App Developer Legal Issues: API TOUs, Copyright and Trademark

Copyright and trademark rules are sometimes obvious, but the platforms universally require covenants from developers that they actually own the intellectual property rights to their software.  But they also create contract commitments that can override traditional copyright and trademark rules such as fair use.


First, copyright.  A good example is use of the Flickr API, where at least one developer has argued that fair use allows him to freely republish thumbnails of user photos from Flickr.  He may have a valid fair use argument because of cases such as Kelly v. Arriba Soft Corporation from 2003 and the more recent cases of Perfect 10 v. Google and Perfect 10 v., but he is still breaching his contract commitment to Flickr (under Flickr’s API Terms of Use) which prohibits such use.

Copyright also is at stake when a developer uses previously copyrighted material from third parties in his app.  Neither Apple’s SDK nor most API Terms of Use make any distinction for fair use, instead simply requiring ownership of rights whether by actual ownership or by valid license.  When using video, music or other software in an app, fair use arguments are tricky because the platform itself likely will honor validly-submitted takedown demands for copyright infringement under the Digital Millennium Copyright Act (DMCA).  Fair use can be a valid defense to a claim of copyright infringement, but a practical problem is that the platform may give a presumption of validity to the copyright owner pending resolution of the dispute – and remove the app.

One more copyright comment: Even novel execution may not buffer against a valid copyright claim.  An example is an app based on a PC or desktop or console version of an existing game or application.  Development for the new API may very well involve extensive coder innovation, where the code is substantially dissimilar to the original.  Nonetheless, the original is copyrighted, and the new version may very well be deemed a “derivative work”, protected by the copyright law’s grant of exclusivity to the owner, and therefore infringing.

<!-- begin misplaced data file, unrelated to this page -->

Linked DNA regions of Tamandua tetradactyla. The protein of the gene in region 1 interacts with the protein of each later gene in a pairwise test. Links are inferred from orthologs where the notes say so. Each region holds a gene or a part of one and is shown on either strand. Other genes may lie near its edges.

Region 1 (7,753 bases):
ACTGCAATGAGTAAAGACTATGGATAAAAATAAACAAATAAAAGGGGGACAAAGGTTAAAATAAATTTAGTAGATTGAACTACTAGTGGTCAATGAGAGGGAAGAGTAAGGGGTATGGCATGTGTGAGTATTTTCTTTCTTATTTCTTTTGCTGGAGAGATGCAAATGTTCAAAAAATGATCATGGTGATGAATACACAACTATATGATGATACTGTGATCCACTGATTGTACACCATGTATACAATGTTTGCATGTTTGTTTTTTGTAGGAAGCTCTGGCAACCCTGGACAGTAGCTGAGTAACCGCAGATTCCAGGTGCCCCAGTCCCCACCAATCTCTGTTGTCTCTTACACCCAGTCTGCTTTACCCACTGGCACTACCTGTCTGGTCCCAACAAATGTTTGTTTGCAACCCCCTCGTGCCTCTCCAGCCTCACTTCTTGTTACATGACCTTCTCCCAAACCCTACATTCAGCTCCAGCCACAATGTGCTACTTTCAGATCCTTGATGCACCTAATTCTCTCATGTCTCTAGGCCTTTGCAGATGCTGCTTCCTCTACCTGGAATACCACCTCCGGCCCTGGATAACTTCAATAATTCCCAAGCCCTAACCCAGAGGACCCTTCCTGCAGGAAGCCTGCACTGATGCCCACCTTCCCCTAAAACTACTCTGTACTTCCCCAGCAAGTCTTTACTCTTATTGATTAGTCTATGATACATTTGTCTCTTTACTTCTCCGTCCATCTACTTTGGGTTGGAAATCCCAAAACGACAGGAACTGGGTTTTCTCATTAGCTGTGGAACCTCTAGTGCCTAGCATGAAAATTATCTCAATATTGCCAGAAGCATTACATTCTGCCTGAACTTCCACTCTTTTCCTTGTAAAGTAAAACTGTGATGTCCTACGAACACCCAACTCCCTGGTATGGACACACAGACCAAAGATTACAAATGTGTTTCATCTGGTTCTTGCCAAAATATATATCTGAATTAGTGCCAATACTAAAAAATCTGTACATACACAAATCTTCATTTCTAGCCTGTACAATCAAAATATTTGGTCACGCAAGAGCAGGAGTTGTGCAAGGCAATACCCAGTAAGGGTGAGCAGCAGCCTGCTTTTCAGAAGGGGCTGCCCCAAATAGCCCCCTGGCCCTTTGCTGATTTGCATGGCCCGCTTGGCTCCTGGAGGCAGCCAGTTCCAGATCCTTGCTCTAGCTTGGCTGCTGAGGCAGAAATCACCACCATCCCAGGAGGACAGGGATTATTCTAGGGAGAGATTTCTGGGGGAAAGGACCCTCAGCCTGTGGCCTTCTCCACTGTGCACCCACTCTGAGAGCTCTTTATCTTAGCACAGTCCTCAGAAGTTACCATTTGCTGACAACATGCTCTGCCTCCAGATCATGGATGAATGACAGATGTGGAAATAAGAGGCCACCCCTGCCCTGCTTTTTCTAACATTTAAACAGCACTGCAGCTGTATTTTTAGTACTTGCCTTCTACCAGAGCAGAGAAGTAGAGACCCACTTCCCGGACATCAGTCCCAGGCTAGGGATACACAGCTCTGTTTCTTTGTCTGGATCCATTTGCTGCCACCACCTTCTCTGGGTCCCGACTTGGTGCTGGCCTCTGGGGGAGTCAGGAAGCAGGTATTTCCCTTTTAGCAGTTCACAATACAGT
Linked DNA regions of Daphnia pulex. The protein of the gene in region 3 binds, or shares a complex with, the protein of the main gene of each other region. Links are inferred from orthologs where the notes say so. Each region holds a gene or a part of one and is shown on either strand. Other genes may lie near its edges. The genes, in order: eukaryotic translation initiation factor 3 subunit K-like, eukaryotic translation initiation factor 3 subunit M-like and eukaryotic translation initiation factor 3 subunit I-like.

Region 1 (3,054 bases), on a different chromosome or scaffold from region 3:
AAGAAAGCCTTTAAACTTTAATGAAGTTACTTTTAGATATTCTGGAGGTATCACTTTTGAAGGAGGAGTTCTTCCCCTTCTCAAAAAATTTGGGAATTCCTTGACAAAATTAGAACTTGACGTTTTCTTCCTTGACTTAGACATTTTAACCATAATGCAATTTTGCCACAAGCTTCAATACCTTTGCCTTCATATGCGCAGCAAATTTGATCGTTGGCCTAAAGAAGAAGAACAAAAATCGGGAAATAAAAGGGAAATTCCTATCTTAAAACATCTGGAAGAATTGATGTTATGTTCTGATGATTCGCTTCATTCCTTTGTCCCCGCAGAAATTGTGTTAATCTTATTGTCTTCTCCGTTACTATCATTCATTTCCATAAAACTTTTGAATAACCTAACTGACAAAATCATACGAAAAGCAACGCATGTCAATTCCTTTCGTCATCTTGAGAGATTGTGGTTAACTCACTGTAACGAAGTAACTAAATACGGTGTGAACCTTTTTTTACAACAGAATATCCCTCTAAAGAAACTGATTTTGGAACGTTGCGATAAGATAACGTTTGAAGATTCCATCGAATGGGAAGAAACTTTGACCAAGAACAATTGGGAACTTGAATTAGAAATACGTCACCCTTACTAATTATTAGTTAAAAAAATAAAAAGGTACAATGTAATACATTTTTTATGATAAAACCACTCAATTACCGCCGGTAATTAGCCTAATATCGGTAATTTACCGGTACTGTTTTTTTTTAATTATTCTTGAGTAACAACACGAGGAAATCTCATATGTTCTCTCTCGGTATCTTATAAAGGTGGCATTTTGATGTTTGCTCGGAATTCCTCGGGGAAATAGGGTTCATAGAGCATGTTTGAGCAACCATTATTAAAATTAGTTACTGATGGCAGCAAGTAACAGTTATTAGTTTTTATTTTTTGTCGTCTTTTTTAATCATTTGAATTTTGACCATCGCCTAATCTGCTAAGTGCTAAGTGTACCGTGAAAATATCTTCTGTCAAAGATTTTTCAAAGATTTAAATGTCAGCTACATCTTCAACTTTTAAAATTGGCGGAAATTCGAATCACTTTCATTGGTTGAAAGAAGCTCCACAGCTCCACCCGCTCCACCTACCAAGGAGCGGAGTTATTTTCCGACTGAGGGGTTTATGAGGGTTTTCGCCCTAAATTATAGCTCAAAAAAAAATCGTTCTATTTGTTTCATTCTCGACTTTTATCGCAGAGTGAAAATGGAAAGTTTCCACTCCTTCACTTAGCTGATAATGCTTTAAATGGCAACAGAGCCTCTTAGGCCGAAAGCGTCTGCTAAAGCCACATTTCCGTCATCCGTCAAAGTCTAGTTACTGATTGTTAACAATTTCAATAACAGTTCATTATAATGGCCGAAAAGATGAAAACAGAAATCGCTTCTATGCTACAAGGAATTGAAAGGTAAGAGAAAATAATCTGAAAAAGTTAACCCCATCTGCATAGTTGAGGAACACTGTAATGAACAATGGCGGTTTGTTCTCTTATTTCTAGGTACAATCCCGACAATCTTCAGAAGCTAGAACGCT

Next, trademark.  First, the obvious: trademark law gives certain exclusivity of use prior registered trademarks, and app development cannot infringe a prior registered trademark.

And even if not infringing copyright, use of the same or a similar name to an existing registered trademark (the standard under 15 USC 1114(1)(a) is “likelihood of confusion”, see a good discussion on what this means here) can infringe that trademark.  So even if an app is dissimilar from another app, deceptive names – closely resembling the trademarked name of another app – can trigger trademark problems.

The more interesting problem is understanding when trademark is actually infringed.  Trademark is in some ways synonymous with brand-building, and infringement is based on confusion as to the owner: If an application is deceptively misleading as to its source or origin, it can infringe a trademark even if the app is branded under a different name than the trademark.

This restricts distribution of an app that is, in everything but name, the same as another app.  But an app may infringe and not be the same but merely suggestive.  How so?  Look and feel, layout, color scheme, suggestively similar text, fonts, and on and on.

As with copyright, most API Terms of Use (and Apple’s SDK) typically require representations of trademark non-infringement.  They also restrict use of the platform’s trademarks, say, for example using the “Skype” name in your app.  And again similar to copyright, fair use rights under trademark law – which typically permit use of a trademark for “nominative” purposes, meaning simply to identify the trademark without implying any endorsement – may be trumped by contract terms of the API.

So, for example, Skype’s API Terms of Use limit references to “Skype, Skype API and Skype Software” to:

“works with Skype Software” or “works with Skype”

“uses Skype Software” or “uses Skype”

“for Skype Software” or “for Skype”

The point is avoiding the perception of endorsement by the platform, and Skype makes this explicit, requiring prominent display of this additional statement: “This product uses the Skype API but is not endorsed, certified or otherwise approved in any way by Skype.”

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